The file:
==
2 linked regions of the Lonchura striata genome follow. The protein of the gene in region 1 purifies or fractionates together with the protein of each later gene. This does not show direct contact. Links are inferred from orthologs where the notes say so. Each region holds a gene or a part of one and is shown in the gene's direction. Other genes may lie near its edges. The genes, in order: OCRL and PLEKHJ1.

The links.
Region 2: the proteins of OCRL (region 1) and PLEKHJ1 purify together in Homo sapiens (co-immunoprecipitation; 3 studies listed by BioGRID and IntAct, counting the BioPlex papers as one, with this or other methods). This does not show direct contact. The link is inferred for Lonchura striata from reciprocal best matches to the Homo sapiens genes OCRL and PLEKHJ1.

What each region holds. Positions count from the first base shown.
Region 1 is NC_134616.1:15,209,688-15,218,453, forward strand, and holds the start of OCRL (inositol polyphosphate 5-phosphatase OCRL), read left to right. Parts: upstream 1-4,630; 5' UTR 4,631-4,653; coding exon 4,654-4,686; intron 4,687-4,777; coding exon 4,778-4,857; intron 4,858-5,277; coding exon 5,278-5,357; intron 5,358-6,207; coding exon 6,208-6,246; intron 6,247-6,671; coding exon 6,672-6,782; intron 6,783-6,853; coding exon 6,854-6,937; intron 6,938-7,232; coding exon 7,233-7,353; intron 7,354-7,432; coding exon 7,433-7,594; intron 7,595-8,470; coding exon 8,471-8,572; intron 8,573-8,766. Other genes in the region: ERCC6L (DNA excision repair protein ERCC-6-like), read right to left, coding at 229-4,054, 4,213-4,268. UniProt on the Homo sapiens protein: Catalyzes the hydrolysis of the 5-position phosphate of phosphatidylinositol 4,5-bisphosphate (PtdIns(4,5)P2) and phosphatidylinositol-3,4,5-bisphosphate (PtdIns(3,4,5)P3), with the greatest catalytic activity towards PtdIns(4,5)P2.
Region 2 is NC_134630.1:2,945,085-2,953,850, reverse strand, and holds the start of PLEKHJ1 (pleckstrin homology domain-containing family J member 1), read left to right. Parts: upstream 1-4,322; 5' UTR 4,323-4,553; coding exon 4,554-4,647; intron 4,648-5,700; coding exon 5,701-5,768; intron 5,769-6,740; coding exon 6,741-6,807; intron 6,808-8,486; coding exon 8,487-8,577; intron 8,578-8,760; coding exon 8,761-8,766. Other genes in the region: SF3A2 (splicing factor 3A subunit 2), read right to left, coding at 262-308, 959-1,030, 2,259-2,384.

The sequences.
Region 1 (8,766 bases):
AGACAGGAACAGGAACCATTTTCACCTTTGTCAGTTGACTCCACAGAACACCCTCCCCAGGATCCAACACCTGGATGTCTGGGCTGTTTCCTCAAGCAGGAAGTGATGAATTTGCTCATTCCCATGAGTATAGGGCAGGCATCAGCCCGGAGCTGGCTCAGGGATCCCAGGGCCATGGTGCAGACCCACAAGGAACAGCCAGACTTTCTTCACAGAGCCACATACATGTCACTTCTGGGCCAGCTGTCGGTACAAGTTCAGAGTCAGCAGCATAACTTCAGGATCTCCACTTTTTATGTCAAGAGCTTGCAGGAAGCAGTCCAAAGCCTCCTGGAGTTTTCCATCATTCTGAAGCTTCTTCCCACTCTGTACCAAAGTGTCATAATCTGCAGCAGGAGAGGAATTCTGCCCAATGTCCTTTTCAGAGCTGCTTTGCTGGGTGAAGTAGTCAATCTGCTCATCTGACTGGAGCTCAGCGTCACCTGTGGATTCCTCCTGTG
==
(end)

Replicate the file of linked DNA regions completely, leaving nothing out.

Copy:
2 linked regions of the Lonchura striata genome follow. The protein of the gene in region 1 purifies or fractionates together with the protein of each later gene. This does not show direct contact. Links are inferred from orthologs where the notes say so. Each region holds a gene or a part of one and is shown in the gene's direction. Other genes may lie near its edges. The genes, in order: OCRL and PLEKHJ1.

The links.
Region 2: the proteins of OCRL (region 1) and PLEKHJ1 purify together in Homo sapiens (co-immunoprecipitation; 3 studies listed by BioGRID and IntAct, counting the BioPlex papers as one, with this or other methods). This does not show direct contact. The link is inferred for Lonchura striata from reciprocal best matches to the Homo sapiens genes OCRL and PLEKHJ1.

What each region holds. Positions count from the first base shown.
Region 1 is NC_134616.1:15,209,688-15,218,453, forward strand, and holds the start of OCRL (inositol polyphosphate 5-phosphatase OCRL), read left to right. Parts: upstream 1-4,630; 5' UTR 4,631-4,653; coding exon 4,654-4,686; intron 4,687-4,777; coding exon 4,778-4,857; intron 4,858-5,277; coding exon 5,278-5,357; intron 5,358-6,207; coding exon 6,208-6,246; intron 6,247-6,671; coding exon 6,672-6,782; intron 6,783-6,853; coding exon 6,854-6,937; intron 6,938-7,232; coding exon 7,233-7,353; intron 7,354-7,432; coding exon 7,433-7,594; intron 7,595-8,470; coding exon 8,471-8,572; intron 8,573-8,766. Other genes in the region: ERCC6L (DNA excision repair protein ERCC-6-like), read right to left, coding at 229-4,054, 4,213-4,268. UniProt on the Homo sapiens protein: Catalyzes the hydrolysis of the 5-position phosphate of phosphatidylinositol 4,5-bisphosphate (PtdIns(4,5)P2) and phosphatidylinositol-3,4,5-bisphosphate (PtdIns(3,4,5)P3), with the greatest catalytic activity towards PtdIns(4,5)P2.
Region 2 is NC_134630.1:2,945,085-2,953,850, reverse strand, and holds the start of PLEKHJ1 (pleckstrin homology domain-containing family J member 1), read left to right. Parts: upstream 1-4,322; 5' UTR 4,323-4,553; coding exon 4,554-4,647; intron 4,648-5,700; coding exon 5,701-5,768; intron 5,769-6,740; coding exon 6,741-6,807; intron 6,808-8,486; coding exon 8,487-8,577; intron 8,578-8,760; coding exon 8,761-8,766. Other genes in the region: SF3A2 (splicing factor 3A subunit 2), read right to left, coding at 262-308, 959-1,030, 2,259-2,384.

The sequences.
Region 1 (8,766 bases):
AGACAGGAACAGGAACCATTTTCACCTTTGTCAGTTGACTCCACAGAACACCCTCCCCAGGATCCAACACCTGGATGTCTGGGCTGTTTCCTCAAGCAGGAAGTGATGAATTTGCTCATTCCCATGAGTATAGGGCAGGCATCAGCCCGGAGCTGGCTCAGGGATCCCAGGGCCATGGTGCAGACCCACAAGGAACAGCCAGACTTTCTTCACAGAGCCACATACATGTCACTTCTGGGCCAGCTGTCGGTACAAGTTCAGAGTCAGCAGCATAACTTCAGGATCTCCACTTTTTATGTCAAGAGCTTGCAGGAAGCAGTCCAAAGCCTCCTGGAGTTTTCCATCATTCTGAAGCTTCTTCCCACTCTGTACCAAAGTGTCATAATCTGCAGCAGGAGAGGAATTCTGCCCAATGTCCTTTTCAGAGCTGCTTTGCTGGGTGAAGTAGTCAATCTGCTCATCTGACTGGAGCTCAGCGTCACCTGTGGATTCCTCCTGTG